Wednesday, May 12, 2004

Going Cold Turkey: Fossil Fuel Addiction

Kurt Vonnegut has a way a skating around the pretense and dodging the artful chimpanzee posturing to get to the pure, beating heart of an idea. Cold Turkey, from In These Times, makes the point as only Vonnegut can.

Thursday, May 06, 2004

Don't Let the Beer Go Bad

Businesses trying to keep operations going during California's rolling blackouts in 2000 learned to distrust the mainstream electricity grid. Among those most sensitive to a continuous supply of power, Sierra Nevada Brewing, based in Chico, California, took advantage of incentives offered by the California Public Utilities Commission to install fuel cells. The goal is to achieve an energy-neutral brewing operation, where the company creates as much energy as it consumes.

Even a short interruption in the electrical supply can ruin a batch of beer. And the summer temperatures in the Chico area, which push beyond the century mark for days at a time, make it critical that the power keep flowing along with the suds. Business incentives can help companies like Sierra Nevada Brewing free their operations from a fickle electricity grid. The article from Wired, Business Buys Into Fuel Cells, illustrates some other innovative business uses of renewable energy as well.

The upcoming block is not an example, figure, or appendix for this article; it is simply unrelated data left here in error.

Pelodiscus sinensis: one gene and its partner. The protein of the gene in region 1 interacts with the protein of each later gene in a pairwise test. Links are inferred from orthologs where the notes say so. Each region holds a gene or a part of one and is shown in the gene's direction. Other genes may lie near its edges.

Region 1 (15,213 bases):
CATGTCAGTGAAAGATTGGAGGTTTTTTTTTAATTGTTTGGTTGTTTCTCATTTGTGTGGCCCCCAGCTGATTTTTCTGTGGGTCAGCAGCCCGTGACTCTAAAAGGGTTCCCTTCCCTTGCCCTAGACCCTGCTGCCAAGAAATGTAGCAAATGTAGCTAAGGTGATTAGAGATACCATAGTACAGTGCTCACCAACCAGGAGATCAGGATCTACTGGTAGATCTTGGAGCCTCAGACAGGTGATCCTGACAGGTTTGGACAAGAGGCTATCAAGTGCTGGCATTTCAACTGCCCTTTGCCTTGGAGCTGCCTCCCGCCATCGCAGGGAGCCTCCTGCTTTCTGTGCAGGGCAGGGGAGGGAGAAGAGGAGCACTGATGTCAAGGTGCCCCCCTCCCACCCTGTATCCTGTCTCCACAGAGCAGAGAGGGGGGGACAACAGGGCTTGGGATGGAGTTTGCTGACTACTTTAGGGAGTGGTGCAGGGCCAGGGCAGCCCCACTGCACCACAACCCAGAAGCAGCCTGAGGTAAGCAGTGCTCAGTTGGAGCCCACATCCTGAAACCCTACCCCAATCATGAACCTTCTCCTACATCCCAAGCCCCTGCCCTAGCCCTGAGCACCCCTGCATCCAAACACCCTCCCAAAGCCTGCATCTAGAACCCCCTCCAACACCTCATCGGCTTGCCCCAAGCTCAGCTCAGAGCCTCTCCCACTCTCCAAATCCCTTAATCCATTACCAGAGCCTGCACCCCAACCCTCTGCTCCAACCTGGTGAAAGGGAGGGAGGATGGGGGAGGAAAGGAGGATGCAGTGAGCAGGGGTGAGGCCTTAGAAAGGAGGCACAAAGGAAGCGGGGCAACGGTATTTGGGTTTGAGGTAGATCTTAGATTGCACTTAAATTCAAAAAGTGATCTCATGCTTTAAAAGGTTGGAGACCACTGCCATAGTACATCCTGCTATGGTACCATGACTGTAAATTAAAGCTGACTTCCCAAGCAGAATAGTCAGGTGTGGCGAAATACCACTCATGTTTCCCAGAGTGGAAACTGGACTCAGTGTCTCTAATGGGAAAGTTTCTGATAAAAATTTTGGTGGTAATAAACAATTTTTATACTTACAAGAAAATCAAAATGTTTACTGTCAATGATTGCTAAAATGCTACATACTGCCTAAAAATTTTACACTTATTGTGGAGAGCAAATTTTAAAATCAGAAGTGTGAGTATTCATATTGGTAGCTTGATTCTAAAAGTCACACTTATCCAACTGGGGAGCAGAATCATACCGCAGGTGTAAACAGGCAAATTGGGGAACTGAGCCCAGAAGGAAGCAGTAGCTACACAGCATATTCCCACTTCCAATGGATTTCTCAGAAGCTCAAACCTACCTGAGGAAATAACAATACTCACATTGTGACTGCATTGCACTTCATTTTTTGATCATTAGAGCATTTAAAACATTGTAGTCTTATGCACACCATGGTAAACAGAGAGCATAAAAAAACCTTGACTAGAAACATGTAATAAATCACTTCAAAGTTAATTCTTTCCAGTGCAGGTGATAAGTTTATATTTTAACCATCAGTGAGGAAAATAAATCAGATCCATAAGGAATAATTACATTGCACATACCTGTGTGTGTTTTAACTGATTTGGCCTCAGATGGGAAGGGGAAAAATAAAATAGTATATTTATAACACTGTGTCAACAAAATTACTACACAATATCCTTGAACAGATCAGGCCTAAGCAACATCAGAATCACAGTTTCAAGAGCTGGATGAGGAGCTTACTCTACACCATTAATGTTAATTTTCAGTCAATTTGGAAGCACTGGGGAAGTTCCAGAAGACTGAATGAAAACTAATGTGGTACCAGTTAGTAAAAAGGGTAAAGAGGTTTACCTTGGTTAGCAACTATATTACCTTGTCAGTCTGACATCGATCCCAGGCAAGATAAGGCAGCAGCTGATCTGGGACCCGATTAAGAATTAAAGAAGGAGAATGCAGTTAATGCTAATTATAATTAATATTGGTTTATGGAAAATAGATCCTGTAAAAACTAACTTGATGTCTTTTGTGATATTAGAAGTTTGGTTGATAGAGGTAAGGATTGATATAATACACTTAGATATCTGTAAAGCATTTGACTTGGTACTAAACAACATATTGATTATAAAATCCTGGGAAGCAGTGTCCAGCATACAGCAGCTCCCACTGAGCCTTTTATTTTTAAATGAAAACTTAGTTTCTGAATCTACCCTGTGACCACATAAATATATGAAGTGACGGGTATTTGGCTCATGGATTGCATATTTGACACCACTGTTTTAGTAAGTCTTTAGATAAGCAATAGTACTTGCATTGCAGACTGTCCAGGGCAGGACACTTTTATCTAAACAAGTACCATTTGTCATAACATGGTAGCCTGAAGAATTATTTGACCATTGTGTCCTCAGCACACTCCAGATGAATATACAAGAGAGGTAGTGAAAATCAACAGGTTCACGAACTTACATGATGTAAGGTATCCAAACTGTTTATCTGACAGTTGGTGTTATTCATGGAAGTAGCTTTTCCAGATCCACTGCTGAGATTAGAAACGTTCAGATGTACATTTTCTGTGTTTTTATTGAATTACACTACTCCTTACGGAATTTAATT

Tuesday, May 04, 2004

Energy Politics at Work

In any open society, if democracy is to be given a reasonable chance to flourish, the machinations of government at every level should be visible to the citizens. Leaders who are obviously beholden to special interests or not representing the expectations of their constituents can be removed from office. Bad policies can be rejected by rejecting the leaders who initiate them. A growing problem, however, particularly in terms of energy policy, is that key decisions are being made behind closed doors in virtual secrecy. And a growing body of evidence is pointing to the fact that energy policies are being crafted to benefit the bottom line of the mainstream energy producers, the petroleum and nuclear industries, to the detriment of any advances in renewable energy systems. The pattern of secrecy that was established by Dick Cheney in creating national energy policy is now apparently being emulated by California's Governor Schwarzenegger as examined in this Common Dreams article, Schwarzenegger Pulls a Cheney. Only by finding out who is pulling the strings behind the scenes do we have any chance to turn the current energy juggernaut around and move toward a future where sustainable energy practices can take hold.